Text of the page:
Or say I’ve been caring for a house full of sick, ornery kids all day; and freaking out about our family’s precarious financial situation. I have barely the time and energy to rustle together some grub for the brood, when my loving partner, who may have been looking forward to an amorous night of sex play, arrives back at the homestead with stars in his/her eyes. I’m exhausted; and the idea of a tussle in the sack is the last thing on my mind. It’s not that I don’t love my spouse; on the contrary. I just don’t feel attractive, interesting, or more importantly, randy.

As these examples point out it’s not that the sexual energy has flown the coop. More often than not couples who face the tribulations of life together redirect their energy into resolving more pressing concerns than gearing up for sex. The reason I know this for certain is, if I were to take this stressed out couple away from the humdrum of their day-to-day, and land them on a tropical beach without a care in the world; I know for certain they’d fuck like bunnies.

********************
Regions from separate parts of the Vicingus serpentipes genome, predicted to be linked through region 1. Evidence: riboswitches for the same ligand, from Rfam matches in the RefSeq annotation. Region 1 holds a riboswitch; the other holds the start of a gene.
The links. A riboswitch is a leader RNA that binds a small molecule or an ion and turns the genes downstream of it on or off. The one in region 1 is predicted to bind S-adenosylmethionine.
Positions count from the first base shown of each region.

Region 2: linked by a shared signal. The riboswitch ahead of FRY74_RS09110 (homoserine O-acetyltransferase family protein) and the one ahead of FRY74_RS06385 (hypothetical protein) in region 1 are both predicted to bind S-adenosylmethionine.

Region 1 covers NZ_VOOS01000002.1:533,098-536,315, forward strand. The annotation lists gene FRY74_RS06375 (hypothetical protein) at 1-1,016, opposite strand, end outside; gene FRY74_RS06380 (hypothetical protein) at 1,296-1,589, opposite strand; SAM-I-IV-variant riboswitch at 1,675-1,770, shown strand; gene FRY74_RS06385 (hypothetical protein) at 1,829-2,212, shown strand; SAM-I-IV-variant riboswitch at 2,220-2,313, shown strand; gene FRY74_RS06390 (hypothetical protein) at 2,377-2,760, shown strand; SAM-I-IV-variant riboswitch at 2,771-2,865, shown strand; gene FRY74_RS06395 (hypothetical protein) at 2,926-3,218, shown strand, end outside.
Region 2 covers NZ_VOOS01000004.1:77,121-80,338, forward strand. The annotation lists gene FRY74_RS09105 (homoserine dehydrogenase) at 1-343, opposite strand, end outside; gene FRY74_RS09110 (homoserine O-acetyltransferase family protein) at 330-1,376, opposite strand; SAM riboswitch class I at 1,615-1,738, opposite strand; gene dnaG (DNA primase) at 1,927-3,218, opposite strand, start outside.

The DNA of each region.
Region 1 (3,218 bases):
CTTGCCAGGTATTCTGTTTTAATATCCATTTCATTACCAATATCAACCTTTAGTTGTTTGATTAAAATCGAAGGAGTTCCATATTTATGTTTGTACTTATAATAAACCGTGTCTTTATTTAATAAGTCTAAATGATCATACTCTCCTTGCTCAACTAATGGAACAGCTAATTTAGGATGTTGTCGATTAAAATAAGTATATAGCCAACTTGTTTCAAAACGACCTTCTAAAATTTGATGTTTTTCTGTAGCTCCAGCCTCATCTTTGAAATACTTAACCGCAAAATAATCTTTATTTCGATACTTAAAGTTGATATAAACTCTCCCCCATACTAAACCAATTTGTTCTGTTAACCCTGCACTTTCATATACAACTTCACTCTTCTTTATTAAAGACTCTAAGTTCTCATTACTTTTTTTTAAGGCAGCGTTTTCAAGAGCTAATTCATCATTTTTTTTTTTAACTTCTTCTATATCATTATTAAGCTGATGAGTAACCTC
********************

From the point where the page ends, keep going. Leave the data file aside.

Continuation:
Another example, say a couple is joined at the hip; you know the ones I’m talking about. Where one or the other partner can hardly take a trip to the loo without their spouse traipsing along. Many couples think this kind of closeness is a sign of their love and fidelity, and it may very well be for them. But I can guarantee this kind of familiarity will also stifle sexual passion. The truth of the matter is erotic fervor is dependent on at least a modicum of mystery. If I know my partner like the back of my hand, I’m less likely to see him/her as a sexual object; in the same sexual way as when we were courting.